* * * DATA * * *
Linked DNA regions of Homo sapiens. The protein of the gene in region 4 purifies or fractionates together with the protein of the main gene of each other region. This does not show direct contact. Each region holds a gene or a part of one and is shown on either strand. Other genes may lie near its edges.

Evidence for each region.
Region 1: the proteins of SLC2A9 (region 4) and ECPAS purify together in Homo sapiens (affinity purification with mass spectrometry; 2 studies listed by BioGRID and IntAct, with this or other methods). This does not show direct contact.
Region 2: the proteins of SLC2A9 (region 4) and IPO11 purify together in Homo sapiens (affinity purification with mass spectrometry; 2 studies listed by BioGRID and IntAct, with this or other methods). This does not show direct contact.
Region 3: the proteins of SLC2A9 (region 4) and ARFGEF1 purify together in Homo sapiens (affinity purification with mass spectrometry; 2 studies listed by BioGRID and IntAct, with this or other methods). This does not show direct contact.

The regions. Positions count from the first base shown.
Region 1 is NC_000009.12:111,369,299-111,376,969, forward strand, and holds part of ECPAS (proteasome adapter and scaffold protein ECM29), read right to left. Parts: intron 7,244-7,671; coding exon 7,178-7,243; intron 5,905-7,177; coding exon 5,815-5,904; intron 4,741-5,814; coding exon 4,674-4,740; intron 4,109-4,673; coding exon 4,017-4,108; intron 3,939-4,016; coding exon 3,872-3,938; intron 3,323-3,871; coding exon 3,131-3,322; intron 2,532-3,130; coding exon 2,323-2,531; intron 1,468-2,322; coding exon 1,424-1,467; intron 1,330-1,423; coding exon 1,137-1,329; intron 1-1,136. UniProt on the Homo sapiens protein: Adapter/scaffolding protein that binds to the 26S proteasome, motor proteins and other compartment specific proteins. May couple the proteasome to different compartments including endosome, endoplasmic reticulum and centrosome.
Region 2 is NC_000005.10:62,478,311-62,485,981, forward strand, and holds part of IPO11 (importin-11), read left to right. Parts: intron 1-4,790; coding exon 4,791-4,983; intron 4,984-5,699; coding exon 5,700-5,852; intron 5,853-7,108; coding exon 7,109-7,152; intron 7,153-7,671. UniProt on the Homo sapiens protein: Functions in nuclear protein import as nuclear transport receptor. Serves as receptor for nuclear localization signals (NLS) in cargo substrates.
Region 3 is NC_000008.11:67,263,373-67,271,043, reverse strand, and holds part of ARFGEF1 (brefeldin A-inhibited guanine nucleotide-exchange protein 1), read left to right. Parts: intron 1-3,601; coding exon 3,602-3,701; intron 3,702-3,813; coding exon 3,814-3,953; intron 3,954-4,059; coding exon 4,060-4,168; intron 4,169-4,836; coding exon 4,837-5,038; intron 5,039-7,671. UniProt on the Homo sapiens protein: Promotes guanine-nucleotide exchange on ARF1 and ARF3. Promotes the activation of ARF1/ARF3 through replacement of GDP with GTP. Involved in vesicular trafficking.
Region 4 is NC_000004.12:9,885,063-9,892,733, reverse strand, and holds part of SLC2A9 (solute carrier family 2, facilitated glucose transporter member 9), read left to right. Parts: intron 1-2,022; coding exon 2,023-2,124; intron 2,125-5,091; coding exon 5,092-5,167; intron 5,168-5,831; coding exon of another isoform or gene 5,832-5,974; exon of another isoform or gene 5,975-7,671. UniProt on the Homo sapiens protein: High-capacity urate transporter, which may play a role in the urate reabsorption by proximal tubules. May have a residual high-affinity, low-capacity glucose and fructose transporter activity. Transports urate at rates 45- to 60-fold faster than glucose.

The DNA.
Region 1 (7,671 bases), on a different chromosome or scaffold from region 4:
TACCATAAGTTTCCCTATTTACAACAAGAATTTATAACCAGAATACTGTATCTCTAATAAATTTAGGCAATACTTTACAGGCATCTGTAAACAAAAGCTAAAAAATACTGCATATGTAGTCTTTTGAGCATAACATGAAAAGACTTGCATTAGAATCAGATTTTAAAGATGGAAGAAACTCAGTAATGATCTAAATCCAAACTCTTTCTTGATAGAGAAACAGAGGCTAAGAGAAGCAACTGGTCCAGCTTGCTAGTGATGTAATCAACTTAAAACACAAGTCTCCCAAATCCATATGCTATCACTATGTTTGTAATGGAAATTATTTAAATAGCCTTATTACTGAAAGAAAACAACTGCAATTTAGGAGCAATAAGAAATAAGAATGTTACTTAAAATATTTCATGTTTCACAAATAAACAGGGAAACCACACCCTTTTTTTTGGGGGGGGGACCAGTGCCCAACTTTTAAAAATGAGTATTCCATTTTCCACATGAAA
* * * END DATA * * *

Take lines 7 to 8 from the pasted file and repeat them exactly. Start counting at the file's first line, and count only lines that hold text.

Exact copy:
Region 1 is NC_000009.12:111,369,299-111,376,969, forward strand, and holds part of ECPAS (proteasome adapter and scaffold protein ECM29), read right to left. Parts: intron 7,244-7,671; coding exon 7,178-7,243; intron 5,905-7,177; coding exon 5,815-5,904; intron 4,741-5,814; coding exon 4,674-4,740; intron 4,109-4,673; coding exon 4,017-4,108; intron 3,939-4,016; coding exon 3,872-3,938; intron 3,323-3,871; coding exon 3,131-3,322; intron 2,532-3,130; coding exon 2,323-2,531; intron 1,468-2,322; coding exon 1,424-1,467; intron 1,330-1,423; coding exon 1,137-1,329; intron 1-1,136. UniProt on the Homo sapiens protein: Adapter/scaffolding protein that binds to the 26S proteasome, motor proteins and other compartment specific proteins. May couple the proteasome to different compartments including endosome, endoplasmic reticulum and centrosome.
Region 2 is NC_000005.10:62,478,311-62,485,981, forward strand, and holds part of IPO11 (importin-11), read left to right. Parts: intron 1-4,790; coding exon 4,791-4,983; intron 4,984-5,699; coding exon 5,700-5,852; intron 5,853-7,108; coding exon 7,109-7,152; intron 7,153-7,671. UniProt on the Homo sapiens protein: Functions in nuclear protein import as nuclear transport receptor. Serves as receptor for nuclear localization signals (NLS) in cargo substrates.